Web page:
Electronics Technicians, or "ET's", can be found anywhere there is electronic equipment to be developed, tested, maintained, or repaired. For an in-depth, official description, see the U.S. Department of Labor web site at http://www.acinet.org . Another very good site is http://www.khake.com/page19.html .
How much does an electronics technician earn, and will there be any jobs when I graduate?
Salaries and employment forecasts change constantly. One reliable source of this data is the U.S. Department of labor. Their web site (http://www.acinet.org) has current wage trends and job outlook forecasts for electronics (as well as other industries). The Bureau of Labor Statistics tracks the salaries for the E.T. and E.M.A. technicians specifically. For more immediate data, take a look at the Sunday edition of the Arizona Republic classified advertisements under "Technical" (Section 2760) to see which companies are currently hiring electronics technicians. When the economy is up, our students are often hired before they complete their degree. Even in the worst of times, however, it is safe to say that electronics degrees are among the most marketable of any associate-level degree.
What about Job placement?
MCC maintains an online system called the Maricopa Career Network into which you are encouraged to place your resume. Local corporations often search this database for students who meet their qualifications. In addition, student internships are sometimes available. If available, internship opportunities are often posted on the bulletin boards in the Technology Building.
What industry certifications can I earn?
We encourage our students to become Certified Electronics Technicians. This certification will improve your attractiveness to potential employers. Our curriculum prepares you for the examination offered by the International Society of Certified Electronics Technicians (ISCET). A certified representative of the ISCET is on our staff and can provide more information. For your convenience, we offer this examination on campus. See the bulletin boards in the Technology Building for dates and times.
How long will it take to earn my electronics degree?
If you are full-time, it takes two years, including a summer.
But I'm working full-time and can only attend classes part-time. How long will that take?
Some of our students can take only one course per semester, while others take two courses per semester. There is no time limit on completing your degree; simply apply for graduation whenever you are close to completing all the required courses.
You offer three different electronics degrees. What is the difference between them?
Two of our degrees are for students who want to begin working in the electronics industry as soon as they graduate. These are the ET and the EMA degrees. These programs have a purely occupational focus and include skills most needed by Arizona's industries. We meet annually with an industrial advisory committee made up of representatives from numerous local electronics employers, both large and small, to determine the content of these degrees. The third degree (EET) is for students who also may want to work in industry, but who eventually want to pursue a 4-year engineering degree. Because 4-year engineering programs are calculus/physics-based and are math-intensive, this Associates degree contains more mathematics and physics than our other two degrees (ET and EMA). These math and physics courses generally transfer to four-year schools and provide a solid foundation upon which to pursue an engineering degree. To fit these additional courses into our program, however, we had to remove some electronics courses. We developed this program in cooperation with Arizona State University.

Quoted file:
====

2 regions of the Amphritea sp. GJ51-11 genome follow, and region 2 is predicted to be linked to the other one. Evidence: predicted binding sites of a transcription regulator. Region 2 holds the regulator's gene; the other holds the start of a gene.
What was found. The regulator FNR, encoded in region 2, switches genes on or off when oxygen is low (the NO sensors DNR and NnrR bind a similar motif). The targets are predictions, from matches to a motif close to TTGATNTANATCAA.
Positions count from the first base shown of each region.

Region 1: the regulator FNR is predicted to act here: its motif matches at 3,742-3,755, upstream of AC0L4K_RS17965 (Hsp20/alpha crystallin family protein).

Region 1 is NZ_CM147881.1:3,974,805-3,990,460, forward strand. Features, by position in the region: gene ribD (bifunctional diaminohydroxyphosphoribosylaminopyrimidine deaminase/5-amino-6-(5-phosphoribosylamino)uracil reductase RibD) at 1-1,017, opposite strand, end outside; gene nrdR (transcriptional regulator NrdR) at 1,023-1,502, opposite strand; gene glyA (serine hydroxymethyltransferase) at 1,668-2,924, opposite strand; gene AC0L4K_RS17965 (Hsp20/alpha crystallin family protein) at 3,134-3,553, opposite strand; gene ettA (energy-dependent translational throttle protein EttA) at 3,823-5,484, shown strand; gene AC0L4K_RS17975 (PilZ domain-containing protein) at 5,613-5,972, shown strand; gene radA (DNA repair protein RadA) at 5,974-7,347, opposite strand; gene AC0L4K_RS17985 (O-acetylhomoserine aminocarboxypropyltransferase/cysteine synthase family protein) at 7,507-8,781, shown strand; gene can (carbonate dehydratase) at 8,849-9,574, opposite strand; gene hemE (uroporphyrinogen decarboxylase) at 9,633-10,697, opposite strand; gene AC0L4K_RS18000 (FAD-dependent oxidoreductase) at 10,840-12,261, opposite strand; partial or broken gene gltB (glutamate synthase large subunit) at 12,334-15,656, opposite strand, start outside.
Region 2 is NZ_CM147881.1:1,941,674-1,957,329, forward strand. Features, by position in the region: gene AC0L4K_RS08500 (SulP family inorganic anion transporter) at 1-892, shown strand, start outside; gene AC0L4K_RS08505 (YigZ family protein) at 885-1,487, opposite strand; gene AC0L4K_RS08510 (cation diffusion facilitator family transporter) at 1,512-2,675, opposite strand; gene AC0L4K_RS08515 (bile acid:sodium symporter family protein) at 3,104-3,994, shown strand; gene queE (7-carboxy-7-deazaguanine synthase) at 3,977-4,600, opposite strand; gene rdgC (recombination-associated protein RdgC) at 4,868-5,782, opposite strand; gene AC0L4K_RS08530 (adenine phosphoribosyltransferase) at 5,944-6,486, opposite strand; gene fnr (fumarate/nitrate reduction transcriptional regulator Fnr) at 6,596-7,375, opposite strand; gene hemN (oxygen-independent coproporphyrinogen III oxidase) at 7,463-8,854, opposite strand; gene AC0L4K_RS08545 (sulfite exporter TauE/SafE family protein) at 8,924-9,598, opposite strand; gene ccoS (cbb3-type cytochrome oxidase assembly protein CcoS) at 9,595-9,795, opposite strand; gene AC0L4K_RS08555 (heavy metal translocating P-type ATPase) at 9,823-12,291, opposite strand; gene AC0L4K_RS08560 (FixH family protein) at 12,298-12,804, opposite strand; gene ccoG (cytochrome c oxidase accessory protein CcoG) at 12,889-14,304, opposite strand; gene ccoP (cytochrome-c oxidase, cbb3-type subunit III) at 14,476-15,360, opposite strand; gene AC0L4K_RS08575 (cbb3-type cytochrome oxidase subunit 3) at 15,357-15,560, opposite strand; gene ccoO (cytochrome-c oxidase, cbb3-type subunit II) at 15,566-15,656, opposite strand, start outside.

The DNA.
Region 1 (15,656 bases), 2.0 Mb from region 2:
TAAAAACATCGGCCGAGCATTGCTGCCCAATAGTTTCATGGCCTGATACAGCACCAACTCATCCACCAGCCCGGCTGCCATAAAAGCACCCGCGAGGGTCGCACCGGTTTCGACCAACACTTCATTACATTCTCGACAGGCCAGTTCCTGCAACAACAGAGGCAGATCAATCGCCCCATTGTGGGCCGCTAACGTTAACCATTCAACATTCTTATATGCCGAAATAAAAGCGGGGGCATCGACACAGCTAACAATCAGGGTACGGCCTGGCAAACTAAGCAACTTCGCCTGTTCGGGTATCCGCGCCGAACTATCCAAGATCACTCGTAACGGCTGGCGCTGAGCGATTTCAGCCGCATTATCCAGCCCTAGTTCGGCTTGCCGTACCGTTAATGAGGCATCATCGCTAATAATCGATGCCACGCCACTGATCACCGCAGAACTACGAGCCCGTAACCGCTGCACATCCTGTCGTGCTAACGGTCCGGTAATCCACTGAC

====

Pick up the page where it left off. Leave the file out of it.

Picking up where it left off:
I'm still undecided. How soon must I decide?
You have time. There are several courses that are common to each of these degrees. For example, ELE111, ELE121, ELE131, and ELE181 are required by all three degrees. If you are undecided, take these courses first.
I might want to pursue a 4-year degree eventually. What are my transfer options?
All the credits you earn in any of these three AAS degrees (ET, EMA, and EET) will be accepted by ASU-East into any of their Bachelor of Applied Science (BAS) degree programs. You will enter their program as a Junior, with only two more years of classes (if full-time) to obtain a 4-year Bachelors degree. The BAS degree is intended for people who will work in industry in technical positions such as plant managers and production managers, but who will not generally be doing design or research work.
Yes, but that's a BAS degree. what if i want a BSEET degree from ASU?
The AAS EET degree is accepted for transfer to ASU East towards a B.S.E.E.T. after a course-by-course evaluation. Contact an electronics advisor (or ASU-E) for more information.
How about a BSEE?
The general education classes (English, humanities, math, and physics) classes transfer. Because our electronics programs are algebra-based, however, the electronics classes will not generally transfer.
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